Siskin Madness

All the snow has made for great birding here the last few days in Wheatley. I now have a male Eastern Towhee as a regular, plus an adult Red-shouldered Hawk, and at least two Cooper's Hawks. The finches are the real highlight though with small flocks of White-winged Crossbills landing in the yard the last couple of days, plus a few redpolls, and today one male Purple Finch at the feeders. The most abundant bird by far though has to be Pine Siskin. There were ZERO siskins here on January 7th, but today I counted an incredible 110 individuals at once.

I didnt even need to use the blind to photograph them they were so tame. On two occasions siskins even bumped into me as they flushed from the ground. They were landing all around me and the handheld 100-400 lens was perfect. On many occasions they were more than full frame at 400 mm so I had to back off to around 300 mm to get better framing. Here is my best portrait from the shoot.

Many of the siskins would feed and then fly to an area to 'drink' snow. I'm presuming this aids in the movement and digestion of seeds in their crop. Here is an image of one of the siskins drinking snow.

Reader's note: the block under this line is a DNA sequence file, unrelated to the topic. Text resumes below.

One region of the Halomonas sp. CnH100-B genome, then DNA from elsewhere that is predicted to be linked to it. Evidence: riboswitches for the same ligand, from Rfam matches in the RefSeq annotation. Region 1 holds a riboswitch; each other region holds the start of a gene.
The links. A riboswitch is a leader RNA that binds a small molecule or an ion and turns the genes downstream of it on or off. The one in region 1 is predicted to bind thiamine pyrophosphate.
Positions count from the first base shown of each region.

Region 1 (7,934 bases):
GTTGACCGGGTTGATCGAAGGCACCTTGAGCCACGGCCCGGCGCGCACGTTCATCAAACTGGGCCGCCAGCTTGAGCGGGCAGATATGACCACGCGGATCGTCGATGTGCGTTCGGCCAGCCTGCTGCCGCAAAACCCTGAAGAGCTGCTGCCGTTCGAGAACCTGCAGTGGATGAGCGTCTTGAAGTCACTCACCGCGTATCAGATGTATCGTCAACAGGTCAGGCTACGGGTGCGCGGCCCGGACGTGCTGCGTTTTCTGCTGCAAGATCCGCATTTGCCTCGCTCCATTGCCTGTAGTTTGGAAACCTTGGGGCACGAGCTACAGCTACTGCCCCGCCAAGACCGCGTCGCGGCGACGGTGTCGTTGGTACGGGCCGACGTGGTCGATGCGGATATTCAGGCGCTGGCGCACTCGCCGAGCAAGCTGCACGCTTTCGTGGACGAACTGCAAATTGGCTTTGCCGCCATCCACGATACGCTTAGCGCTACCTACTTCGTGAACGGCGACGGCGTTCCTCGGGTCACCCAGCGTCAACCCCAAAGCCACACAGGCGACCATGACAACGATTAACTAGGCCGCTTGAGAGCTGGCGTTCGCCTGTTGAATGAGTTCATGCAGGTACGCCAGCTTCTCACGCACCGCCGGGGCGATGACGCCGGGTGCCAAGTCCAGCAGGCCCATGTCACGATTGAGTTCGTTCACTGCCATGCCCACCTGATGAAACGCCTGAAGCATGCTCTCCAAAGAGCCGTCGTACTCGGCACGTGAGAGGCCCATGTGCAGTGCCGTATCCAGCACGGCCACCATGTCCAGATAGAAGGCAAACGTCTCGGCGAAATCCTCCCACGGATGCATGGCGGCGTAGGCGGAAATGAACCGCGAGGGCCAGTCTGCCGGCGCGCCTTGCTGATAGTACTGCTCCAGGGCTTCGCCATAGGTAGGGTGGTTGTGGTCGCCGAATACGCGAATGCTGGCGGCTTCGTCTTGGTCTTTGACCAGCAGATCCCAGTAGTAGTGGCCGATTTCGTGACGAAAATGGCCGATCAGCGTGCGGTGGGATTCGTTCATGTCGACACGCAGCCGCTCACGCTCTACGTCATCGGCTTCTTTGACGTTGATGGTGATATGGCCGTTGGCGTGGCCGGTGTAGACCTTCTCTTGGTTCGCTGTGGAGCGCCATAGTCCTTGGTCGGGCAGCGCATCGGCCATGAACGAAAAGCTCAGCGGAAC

I was impressed with how incredibly agressive these little finches are. Space on the two tube feeders was at a premium and they frequently would fan their tails and wings and show off the bold yellow bases to tail and wing feathers. The threat displays were impressive. Often this wasnt enough and birds were constantly being displaced and knocked off the tube by incoming competitors. Here is an image of the display.

Speaking of the yellow flashes, Pine Siskins show remarkable variation in the intensity and extent of yellow in their plumage (see Sibley for an illustration of the yellow variant). Below is a pic of one several individuals in this group that were intensely yellow.

Small flocks of Common Redpolls have also graced the feeder but not with the same numbers or predictability as the siskins. Still I managed to get a few images of this individual. I hope to get a few more tomorrow before heading to Ecuador for a month. Please watch this blog for updates throughout the trip!

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